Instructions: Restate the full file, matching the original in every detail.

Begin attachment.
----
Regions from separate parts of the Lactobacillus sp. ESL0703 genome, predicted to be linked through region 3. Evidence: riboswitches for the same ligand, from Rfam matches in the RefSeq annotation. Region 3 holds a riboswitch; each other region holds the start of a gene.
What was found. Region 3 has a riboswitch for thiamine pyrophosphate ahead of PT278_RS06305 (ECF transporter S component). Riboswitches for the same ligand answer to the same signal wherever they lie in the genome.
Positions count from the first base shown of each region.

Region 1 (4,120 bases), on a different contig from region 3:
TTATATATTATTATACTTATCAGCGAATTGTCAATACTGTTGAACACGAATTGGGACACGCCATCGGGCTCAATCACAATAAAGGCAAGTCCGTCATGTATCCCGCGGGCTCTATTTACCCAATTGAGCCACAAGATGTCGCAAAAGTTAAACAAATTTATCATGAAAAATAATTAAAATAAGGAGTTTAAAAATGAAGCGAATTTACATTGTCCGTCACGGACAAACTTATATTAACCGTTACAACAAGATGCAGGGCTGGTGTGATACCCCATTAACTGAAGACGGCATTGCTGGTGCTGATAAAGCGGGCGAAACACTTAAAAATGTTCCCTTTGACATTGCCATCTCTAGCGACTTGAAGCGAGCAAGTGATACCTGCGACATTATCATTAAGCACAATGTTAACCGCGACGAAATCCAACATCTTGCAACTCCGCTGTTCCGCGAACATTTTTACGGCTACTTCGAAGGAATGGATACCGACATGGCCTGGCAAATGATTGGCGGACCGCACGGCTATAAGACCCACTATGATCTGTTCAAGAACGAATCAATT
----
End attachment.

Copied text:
Regions from separate parts of the Lactobacillus sp. ESL0703 genome, predicted to be linked through region 3. Evidence: riboswitches for the same ligand, from Rfam matches in the RefSeq annotation. Region 3 holds a riboswitch; each other region holds the start of a gene.
What was found. Region 3 has a riboswitch for thiamine pyrophosphate ahead of PT278_RS06305 (ECF transporter S component). Riboswitches for the same ligand answer to the same signal wherever they lie in the genome.
Positions count from the first base shown of each region.

Region 1 (4,120 bases), on a different contig from region 3:
TTATATATTATTATACTTATCAGCGAATTGTCAATACTGTTGAACACGAATTGGGACACGCCATCGGGCTCAATCACAATAAAGGCAAGTCCGTCATGTATCCCGCGGGCTCTATTTACCCAATTGAGCCACAAGATGTCGCAAAAGTTAAACAAATTTATCATGAAAAATAATTAAAATAAGGAGTTTAAAAATGAAGCGAATTTACATTGTCCGTCACGGACAAACTTATATTAACCGTTACAACAAGATGCAGGGCTGGTGTGATACCCCATTAACTGAAGACGGCATTGCTGGTGCTGATAAAGCGGGCGAAACACTTAAAAATGTTCCCTTTGACATTGCCATCTCTAGCGACTTGAAGCGAGCAAGTGATACCTGCGACATTATCATTAAGCACAATGTTAACCGCGACGAAATCCAACATCTTGCAACTCCGCTGTTCCGCGAACATTTTTACGGCTACTTCGAAGGAATGGATACCGACATGGCCTGGCAAATGATTGGCGGACCGCACGGCTATAAGACCCACTATGATCTGTTCAAGAACGAATCAATT